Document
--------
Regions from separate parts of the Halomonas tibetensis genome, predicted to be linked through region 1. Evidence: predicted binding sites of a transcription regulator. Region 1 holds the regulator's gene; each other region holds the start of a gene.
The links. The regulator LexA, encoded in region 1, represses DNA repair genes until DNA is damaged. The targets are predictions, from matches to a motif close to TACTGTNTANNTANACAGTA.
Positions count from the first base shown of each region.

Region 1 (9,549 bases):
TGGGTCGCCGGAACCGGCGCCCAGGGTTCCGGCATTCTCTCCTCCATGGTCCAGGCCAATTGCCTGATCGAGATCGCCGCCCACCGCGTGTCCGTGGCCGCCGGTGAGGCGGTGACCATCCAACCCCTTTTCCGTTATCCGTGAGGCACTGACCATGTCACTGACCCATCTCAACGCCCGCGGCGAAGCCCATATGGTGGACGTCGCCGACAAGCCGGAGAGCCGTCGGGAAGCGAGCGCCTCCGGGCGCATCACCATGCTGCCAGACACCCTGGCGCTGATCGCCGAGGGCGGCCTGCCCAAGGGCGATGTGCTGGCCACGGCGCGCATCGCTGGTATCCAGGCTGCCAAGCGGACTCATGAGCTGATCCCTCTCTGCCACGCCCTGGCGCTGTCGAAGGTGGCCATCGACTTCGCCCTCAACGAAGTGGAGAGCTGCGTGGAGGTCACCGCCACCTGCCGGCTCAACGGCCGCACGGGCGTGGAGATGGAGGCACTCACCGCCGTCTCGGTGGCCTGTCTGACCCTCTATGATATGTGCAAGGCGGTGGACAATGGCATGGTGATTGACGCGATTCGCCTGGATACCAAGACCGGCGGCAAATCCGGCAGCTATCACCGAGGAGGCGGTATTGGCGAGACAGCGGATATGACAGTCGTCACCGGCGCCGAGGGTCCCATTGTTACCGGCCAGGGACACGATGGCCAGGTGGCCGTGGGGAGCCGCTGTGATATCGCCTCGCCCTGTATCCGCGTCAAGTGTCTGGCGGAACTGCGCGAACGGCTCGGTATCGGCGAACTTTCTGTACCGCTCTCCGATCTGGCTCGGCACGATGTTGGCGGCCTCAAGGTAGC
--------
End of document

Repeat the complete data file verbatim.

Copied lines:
Regions from separate parts of the Halomonas tibetensis genome, predicted to be linked through region 1. Evidence: predicted binding sites of a transcription regulator. Region 1 holds the regulator's gene; each other region holds the start of a gene.
The links. The regulator LexA, encoded in region 1, represses DNA repair genes until DNA is damaged. The targets are predictions, from matches to a motif close to TACTGTNTANNTANACAGTA.
Positions count from the first base shown of each region.

Region 1 (9,549 bases):
TGGGTCGCCGGAACCGGCGCCCAGGGTTCCGGCATTCTCTCCTCCATGGTCCAGGCCAATTGCCTGATCGAGATCGCCGCCCACCGCGTGTCCGTGGCCGCCGGTGAGGCGGTGACCATCCAACCCCTTTTCCGTTATCCGTGAGGCACTGACCATGTCACTGACCCATCTCAACGCCCGCGGCGAAGCCCATATGGTGGACGTCGCCGACAAGCCGGAGAGCCGTCGGGAAGCGAGCGCCTCCGGGCGCATCACCATGCTGCCAGACACCCTGGCGCTGATCGCCGAGGGCGGCCTGCCCAAGGGCGATGTGCTGGCCACGGCGCGCATCGCTGGTATCCAGGCTGCCAAGCGGACTCATGAGCTGATCCCTCTCTGCCACGCCCTGGCGCTGTCGAAGGTGGCCATCGACTTCGCCCTCAACGAAGTGGAGAGCTGCGTGGAGGTCACCGCCACCTGCCGGCTCAACGGCCGCACGGGCGTGGAGATGGAGGCACTCACCGCCGTCTCGGTGGCCTGTCTGACCCTCTATGATATGTGCAAGGCGGTGGACAATGGCATGGTGATTGACGCGATTCGCCTGGATACCAAGACCGGCGGCAAATCCGGCAGCTATCACCGAGGAGGCGGTATTGGCGAGACAGCGGATATGACAGTCGTCACCGGCGCCGAGGGTCCCATTGTTACCGGCCAGGGACACGATGGCCAGGTGGCCGTGGGGAGCCGCTGTGATATCGCCTCGCCCTGTATCCGCGTCAAGTGTCTGGCGGAACTGCGCGAACGGCTCGGTATCGGCGAACTTTCTGTACCGCTCTCCGATCTGGCTCGGCACGATGTTGGCGGCCTCAAGGTAGC